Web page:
FIELDS OF VERDUN - SABATON AND BEETHOVEN - A FATEFUL FRIENDS

Have you ever found yourself obsessed with music? Searching for symbols, interpretations and what not? Well, I guess you did. Everybody does it from time to time. 😊 Today, I am going to talk about yet another song by the Swedish power metal band Sabaton in which the classical music influence is evident. The name of the song is Fields of Verdun. It is the ninth song from the album The Great War, released in 2019.

Their music has been haunting me, in a positive way, for quite some time. Full of symbolism, Sabaton’s music is very inspiring for analyzing. In the previous article about Sabaton’s song that uses classical music reference, I covered the song Hearts of Iron and the melody of Bach’s Air in D major from Third Orchestral Suite in D minor BWV 1068. Intertextuality in that case was represented by a citation, since the melody was literally taken from Bach’s piece and incorporated into their song. And it formed a beautiful combination. You can read it right here on beethoman.com. Now, in the song Fields of Verdun a different approach occurs. It is a paraphrase from Beethoven’s Fifth symphony. Let’s take a look how and, more importantly, why that happened.

Battle of Verdun – The Original ‘You Shall Not Pass’

The Battle of Verdun from 1916 inspired Sabaton to write this song. It was the greatest battle in the entire history of mankind, and it lasted for 303 days. Yup, you’ve read it correct, 303 days, consecutively. Germans called it the Unternehmengerecht (Operation Judgement). On the very first day of the battle, Germans used over a 1.000.000 artillery shells in their bombardment, and the army’s chief of staff, Erick von Falkenhayn said the following about the event: “No line is to remain unbombarded, no possibilities of supply unmolested, nowhere should the enemy feel himself safe.”. Of every five men in French trenches “…two have been buried alive under their shelter, two are wounded to some extent or the other, and the fifth is waiting.”. Eight villages around the city of Verdun were completely removed from the topography of the earth because of this battle.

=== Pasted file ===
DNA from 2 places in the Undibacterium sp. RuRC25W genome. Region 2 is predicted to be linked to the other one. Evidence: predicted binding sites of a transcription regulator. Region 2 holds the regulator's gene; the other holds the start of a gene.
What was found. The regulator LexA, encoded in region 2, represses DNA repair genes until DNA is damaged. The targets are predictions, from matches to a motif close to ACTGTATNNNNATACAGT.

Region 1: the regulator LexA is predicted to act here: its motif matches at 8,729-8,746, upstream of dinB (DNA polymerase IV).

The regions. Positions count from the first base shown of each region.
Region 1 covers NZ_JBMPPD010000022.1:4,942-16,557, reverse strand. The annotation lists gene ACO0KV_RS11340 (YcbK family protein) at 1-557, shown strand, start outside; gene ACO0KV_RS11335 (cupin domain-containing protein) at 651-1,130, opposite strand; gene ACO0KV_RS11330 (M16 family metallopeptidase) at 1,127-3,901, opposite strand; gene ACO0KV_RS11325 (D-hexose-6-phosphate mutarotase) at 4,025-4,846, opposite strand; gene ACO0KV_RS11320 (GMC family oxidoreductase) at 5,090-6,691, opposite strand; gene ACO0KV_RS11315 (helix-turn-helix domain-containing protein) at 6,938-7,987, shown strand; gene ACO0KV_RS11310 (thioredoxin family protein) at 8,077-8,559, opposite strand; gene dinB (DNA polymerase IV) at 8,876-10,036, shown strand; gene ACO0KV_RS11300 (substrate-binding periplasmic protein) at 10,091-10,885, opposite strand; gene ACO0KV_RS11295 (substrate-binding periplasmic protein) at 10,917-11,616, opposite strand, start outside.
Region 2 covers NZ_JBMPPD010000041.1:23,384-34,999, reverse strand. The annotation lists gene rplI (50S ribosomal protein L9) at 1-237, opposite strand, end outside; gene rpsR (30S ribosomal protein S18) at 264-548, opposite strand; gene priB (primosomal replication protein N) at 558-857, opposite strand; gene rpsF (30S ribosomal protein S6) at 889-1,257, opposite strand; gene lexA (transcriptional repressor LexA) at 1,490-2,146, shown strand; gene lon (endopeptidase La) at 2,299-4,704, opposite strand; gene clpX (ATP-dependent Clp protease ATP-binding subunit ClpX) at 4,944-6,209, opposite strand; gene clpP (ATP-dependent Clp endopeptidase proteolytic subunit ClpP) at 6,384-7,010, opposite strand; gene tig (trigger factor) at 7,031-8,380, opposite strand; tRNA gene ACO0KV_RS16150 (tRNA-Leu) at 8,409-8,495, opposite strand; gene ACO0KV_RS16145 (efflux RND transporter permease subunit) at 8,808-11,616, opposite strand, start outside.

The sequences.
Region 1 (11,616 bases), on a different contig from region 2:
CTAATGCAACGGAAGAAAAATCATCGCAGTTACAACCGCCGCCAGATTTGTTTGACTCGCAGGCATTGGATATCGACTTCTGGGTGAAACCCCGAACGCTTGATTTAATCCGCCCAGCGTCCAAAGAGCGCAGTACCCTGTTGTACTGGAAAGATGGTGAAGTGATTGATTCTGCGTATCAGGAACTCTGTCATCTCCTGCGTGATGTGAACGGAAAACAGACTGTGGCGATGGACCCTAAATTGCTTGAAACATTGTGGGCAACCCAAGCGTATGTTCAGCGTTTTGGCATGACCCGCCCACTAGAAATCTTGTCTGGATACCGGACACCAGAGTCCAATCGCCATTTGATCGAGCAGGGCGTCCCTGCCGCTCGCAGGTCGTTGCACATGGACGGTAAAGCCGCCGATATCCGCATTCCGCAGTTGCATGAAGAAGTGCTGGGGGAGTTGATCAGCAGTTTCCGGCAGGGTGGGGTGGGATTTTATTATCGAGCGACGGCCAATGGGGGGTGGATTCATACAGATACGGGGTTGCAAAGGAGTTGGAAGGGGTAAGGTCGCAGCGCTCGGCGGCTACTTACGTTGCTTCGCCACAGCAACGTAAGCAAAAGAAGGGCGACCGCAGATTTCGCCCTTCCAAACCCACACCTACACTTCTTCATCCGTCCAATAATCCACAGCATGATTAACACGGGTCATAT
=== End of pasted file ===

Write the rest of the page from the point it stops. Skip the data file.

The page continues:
As the battle lasted for such a long period of time, and the losses were extremely high, French troops had to mobilize men up to the age of 45. Therefore, many fathers and sons fought and died together. However, French soldiers managed to defend their fatherland. At the great cost though. The most striking motto of their resistance was lls ne passeront pas! (They shall not pass). As you probably know, paraphrase of this line Tolkien used in his The Lord of the Rings. Also, an interesting fact, Tolkien himself was a soldier in WWI and much of the battle scenes in The Lord of the Rings came out from his experiences in The Great War. All these things inspired Sabaton to write a song that will depict the amount of effort and sacrifice these men had to take for their fatherland.

Fields of Verdun - Soldier, Prepare to Meet Your Fate!

With these historical facts, the understanding of intertextuality should be a lot easier. Also, the Official Music Video of this song has an excellent dramaturgy that complements the whole thing. The paraphrase itself appears in the guitar solo. However, the first notion of it emerges after the second chorus of the song. After the chorus, these lines show up:

“Fields of execution turned to wasteland from the grass
Thou shalt go no further it was said they shall not pass
The spirit of resistance and the madness of the war”